As of March 17, 2011
Further clarity has come surrounding the devastating earthquake and subsequent tsunami off the coast of northeastern Japan, although several unknowns still exist. Outside the horrific human toll/dislocation and infrastructure destruction in northeastern Japan, the growing nuclear radiation situation north of Tokyo has provided an additional brake on meaningful restoration efforts. The combination of a magnitude 9.0 earthquake and the resultant tsunami caused the loss of much of the power distribution grid, clean water/waste water services, passable roads, rail and the critical port system. The modern auto industry has never faced a natural or human calamity on the scale of today’s crisis in Japan.
Production at light-vehicle assembly plants in Japan will be restricted by several factors over the short term: (1) physical condition of supplier facilities and ability to resume produce components; (2) the availability of sufficient numbers of trained workers; (3) issues with the condition of the communication, road, rail and port infrastructure as well as the availability of various fuels; (4) the ability to secure an ample and stable power supply (without rolling brownouts) as well as other necessities such as running water and sewage/waste water treatment; (5) and most importantly, a stable supply of components/systems to ensure output of components and systems. These five critical areas of concern are the absolute minimum required for resumption of part supply from this region. There are substantive challenges over the coming weeks/months.
Condition of the Supply Base is Critical
The state of several OEM production facilities in the affected zone has been roughly established. Most have little or no damage that would inhibit the resumption of output once stable component/system supply resumes. More critical is the condition of the supply chain and its inherent ability to resume output, given the challenges we have outlined. Today’s globally interconnected automotive industry is highly competitive, having emphasized exceedingly technical and specialized components/systems, which are most efficiently produced when production capacity is flexible and well-utilized. Inventory is held as lean as possible to increase turns and bolster asset utilization. In this case, ample extra capacity to compensate for challenged Tier-1, -2, and -3 capability in the northeastern Japan region is difficult to launch quickly and quite possibly nonexistent. Many OEMs and Tier-1 suppliers are still assessing the state of production capability in the region. Communication has been an unexpected barrier.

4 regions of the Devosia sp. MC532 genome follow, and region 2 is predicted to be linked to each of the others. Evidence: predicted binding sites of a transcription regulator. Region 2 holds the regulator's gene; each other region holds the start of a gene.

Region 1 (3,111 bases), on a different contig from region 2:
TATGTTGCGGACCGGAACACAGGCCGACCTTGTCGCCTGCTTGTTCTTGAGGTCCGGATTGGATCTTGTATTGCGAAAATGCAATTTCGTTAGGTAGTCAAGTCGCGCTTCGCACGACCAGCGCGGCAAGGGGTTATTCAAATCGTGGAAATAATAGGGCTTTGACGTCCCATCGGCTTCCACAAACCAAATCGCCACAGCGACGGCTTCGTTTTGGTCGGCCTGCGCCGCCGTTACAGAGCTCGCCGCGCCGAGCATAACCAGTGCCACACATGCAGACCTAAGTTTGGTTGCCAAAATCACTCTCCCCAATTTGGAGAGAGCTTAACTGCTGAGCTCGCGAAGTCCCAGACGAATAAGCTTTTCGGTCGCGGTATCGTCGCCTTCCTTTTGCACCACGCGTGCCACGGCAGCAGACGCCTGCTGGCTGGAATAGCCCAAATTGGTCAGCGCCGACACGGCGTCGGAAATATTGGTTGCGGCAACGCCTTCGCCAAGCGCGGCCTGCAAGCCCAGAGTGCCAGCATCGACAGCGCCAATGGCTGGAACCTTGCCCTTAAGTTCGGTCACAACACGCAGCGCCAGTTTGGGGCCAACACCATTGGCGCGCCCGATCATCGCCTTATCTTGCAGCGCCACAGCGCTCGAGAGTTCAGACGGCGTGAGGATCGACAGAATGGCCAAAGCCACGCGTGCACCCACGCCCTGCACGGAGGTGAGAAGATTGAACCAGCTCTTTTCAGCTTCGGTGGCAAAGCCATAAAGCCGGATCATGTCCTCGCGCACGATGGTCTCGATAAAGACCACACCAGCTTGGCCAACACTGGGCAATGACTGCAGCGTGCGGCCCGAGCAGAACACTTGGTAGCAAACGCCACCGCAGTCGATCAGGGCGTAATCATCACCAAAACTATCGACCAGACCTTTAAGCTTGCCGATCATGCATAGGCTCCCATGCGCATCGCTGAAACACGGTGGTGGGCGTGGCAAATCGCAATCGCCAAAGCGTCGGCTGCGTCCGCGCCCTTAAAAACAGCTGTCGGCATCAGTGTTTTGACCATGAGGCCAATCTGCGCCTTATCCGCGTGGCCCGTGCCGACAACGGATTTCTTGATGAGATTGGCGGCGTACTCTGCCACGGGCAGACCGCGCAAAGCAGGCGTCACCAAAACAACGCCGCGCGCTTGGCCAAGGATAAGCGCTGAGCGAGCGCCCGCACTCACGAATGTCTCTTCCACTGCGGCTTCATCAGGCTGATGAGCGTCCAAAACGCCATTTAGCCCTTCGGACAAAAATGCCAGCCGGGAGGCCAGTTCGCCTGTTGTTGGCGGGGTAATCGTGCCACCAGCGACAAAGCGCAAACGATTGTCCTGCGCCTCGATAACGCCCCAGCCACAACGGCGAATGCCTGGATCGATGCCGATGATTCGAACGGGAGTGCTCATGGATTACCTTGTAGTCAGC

Condition of the capability to produce integrated circuits, semi-conductors, displays, sensors and even the base material, silicon, is in question. This is possibly most important to global OEMs—the downstream effects are still being assessed. Other issues with petro-chemical feedstocks (resins, synthetic rubber, etc.) are also beginning to surface. Several electronic component facilities can resume output, although the state of the surrounding infrastructure as well as ability to transport goods and workers is still highly variable. Rolling blackouts are not conducive to efficient component output—especially in the materials and electronics sector where tolerances are slim and start-up is protracted. It is this loss of electronics production capability that will extend this supply crisis outside Japan to vehicle output by Japanese OEMs in other countries, and then other global OEMs.
Light-Vehicle Production in Japan
Toyota will idle all its facilities in Japan until March 22, with the announced loss of over 110,000 units of production (including Daihatsu). Toyota is resuming output at several component plants closer to Nagoya (south of Tokyo), although this may be short-lived. Toyota facilities on the island of Hokkaido (transmission) and Tohoku (specialized forgings/castings) in the quake zone are challenged. We now expect output to be impaired through March 23.
Nissan notes that several plants have reported damage in the wake of the earthquake, including the Iwate engine plant. The company is restarting production at select facilities late this week, although component supply is restricted and expected to reach critical levels early next week. Our expectation is that downtime will extend into mid-next week as a base case.